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Palliative care for cancer patients is equally effective via virtual means

Palliative care for cancer patients is equally effective via virtual means

Patients with advanced cancer benefit as much from virtual palliative care as they do from traditional face-to-face care, according to new research presented recently at the American Society of Clinical Oncology’s annual meeting in Chicago.

“Palliative care is about quality of life,” says Joseph Greer, a psychologist at Mass General Hospital Cancer Center (Boston) and lead author of the paper. Stady. “Think about symptom management, emotional and functional well-being, and spiritual support.”

He and his colleague at the same hospital, oncologist Jennifer Timmel, previously showed that if doctors start palliative care early enough, patients live longer compared to their peers who did not receive early palliative care.

No difference
Providing palliative care virtually could ensure that more patients receive this type of care – at least if we can assume that it is no less effective than the traditional method. To find out, Greer and Temel began their study seven years ago of 1,250 patients with advanced lung cancer. Half of them received palliative care via teleconsultations, while the other half came for monthly consultations in hospital.

After the study, there appeared to be no statistically significant difference between the two groups in terms of symptoms of depression and anxiety, use of coping mechanisms, or insight into their treatment and cancer diagnosis. A number of patients and their caregivers were also included in the study, and both groups reported similar results in terms of satisfaction with the program and emotional symptoms.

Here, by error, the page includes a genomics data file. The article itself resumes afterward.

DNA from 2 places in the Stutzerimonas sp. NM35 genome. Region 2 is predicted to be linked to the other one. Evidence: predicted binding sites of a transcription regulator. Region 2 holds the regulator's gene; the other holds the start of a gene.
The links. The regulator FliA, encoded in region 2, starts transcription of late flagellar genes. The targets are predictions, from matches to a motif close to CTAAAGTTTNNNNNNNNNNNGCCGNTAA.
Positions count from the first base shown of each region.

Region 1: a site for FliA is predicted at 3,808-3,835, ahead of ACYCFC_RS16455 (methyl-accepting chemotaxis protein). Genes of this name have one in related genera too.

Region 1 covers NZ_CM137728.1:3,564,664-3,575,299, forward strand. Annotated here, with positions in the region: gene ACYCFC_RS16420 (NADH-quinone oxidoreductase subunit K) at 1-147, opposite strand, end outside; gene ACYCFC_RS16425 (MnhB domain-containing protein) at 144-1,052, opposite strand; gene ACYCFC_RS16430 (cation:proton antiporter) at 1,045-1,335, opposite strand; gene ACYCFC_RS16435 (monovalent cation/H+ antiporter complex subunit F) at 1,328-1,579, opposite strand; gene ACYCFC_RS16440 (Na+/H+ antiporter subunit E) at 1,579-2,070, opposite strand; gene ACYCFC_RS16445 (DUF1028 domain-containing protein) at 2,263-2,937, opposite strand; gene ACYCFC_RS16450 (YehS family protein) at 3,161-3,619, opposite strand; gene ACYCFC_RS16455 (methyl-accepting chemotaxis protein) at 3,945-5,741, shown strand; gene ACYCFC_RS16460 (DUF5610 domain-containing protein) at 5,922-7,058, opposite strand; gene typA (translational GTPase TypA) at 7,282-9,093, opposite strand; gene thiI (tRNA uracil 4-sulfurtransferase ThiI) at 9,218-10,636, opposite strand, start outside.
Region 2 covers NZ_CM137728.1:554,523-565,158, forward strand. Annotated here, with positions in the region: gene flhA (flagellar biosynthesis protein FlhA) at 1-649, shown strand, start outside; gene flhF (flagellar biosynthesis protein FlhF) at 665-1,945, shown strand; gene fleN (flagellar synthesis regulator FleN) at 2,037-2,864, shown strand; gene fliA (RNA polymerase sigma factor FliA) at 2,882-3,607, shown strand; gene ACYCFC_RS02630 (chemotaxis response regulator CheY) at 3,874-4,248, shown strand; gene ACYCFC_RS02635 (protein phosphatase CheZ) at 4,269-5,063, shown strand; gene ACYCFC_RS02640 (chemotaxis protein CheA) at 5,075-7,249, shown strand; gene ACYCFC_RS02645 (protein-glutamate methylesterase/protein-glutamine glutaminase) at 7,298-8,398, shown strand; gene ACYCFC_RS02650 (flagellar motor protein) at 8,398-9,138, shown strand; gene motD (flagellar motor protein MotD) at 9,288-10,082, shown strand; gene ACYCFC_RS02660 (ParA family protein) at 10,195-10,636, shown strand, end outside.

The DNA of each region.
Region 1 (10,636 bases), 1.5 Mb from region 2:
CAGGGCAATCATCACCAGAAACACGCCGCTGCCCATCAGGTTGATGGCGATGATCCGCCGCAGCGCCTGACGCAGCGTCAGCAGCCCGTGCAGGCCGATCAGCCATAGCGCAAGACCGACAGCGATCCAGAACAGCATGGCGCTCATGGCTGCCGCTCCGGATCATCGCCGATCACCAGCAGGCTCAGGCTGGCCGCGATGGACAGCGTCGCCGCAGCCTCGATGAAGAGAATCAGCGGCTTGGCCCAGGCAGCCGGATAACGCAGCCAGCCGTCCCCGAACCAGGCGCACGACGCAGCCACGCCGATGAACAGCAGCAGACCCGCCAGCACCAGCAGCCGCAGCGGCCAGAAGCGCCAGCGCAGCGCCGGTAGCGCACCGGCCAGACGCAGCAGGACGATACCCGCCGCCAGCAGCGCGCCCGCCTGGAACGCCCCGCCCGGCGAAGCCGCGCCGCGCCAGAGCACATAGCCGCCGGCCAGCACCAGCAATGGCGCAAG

These findings are a reason to continue or even expand telepalliative care programs, especially when considering the intangible benefits of virtual visits, says Elizabeth Lugers, MD, an oncologist and palliative care specialist at Fred Hutchinson Cancer Center (Seattle). “Virtual palliative care offers a number of benefits. Patients can simply sit at home in their pajamas, and caregivers or other interested parties can participate in the conversation from anywhere. Appointments can also be scheduled for times when the patient is feeling their worst and is not He really feels like going to the hospital for an in-person appointment.

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In addition, remote consultations can enhance the effectiveness of the healthcare system. “Doctors should not wait for patients to register at the hospital, or if they are late for their appointment.”

More patients
Palliative care experts are also looking for other ways to help more patients. In another a summary Jennifer Timmel, who presented at the ASCO meeting in Chicago, showed that the frequency of palliative care visits can be reduced for patients with fewer physical or emotional symptoms — even without losing the effectiveness of palliative care. “We hope these studies will help more centers find ways to offer palliative care to more of their patients. Because we know it’s the best way to care for patients and we want to work to ensure more patients have access to this vital support.”

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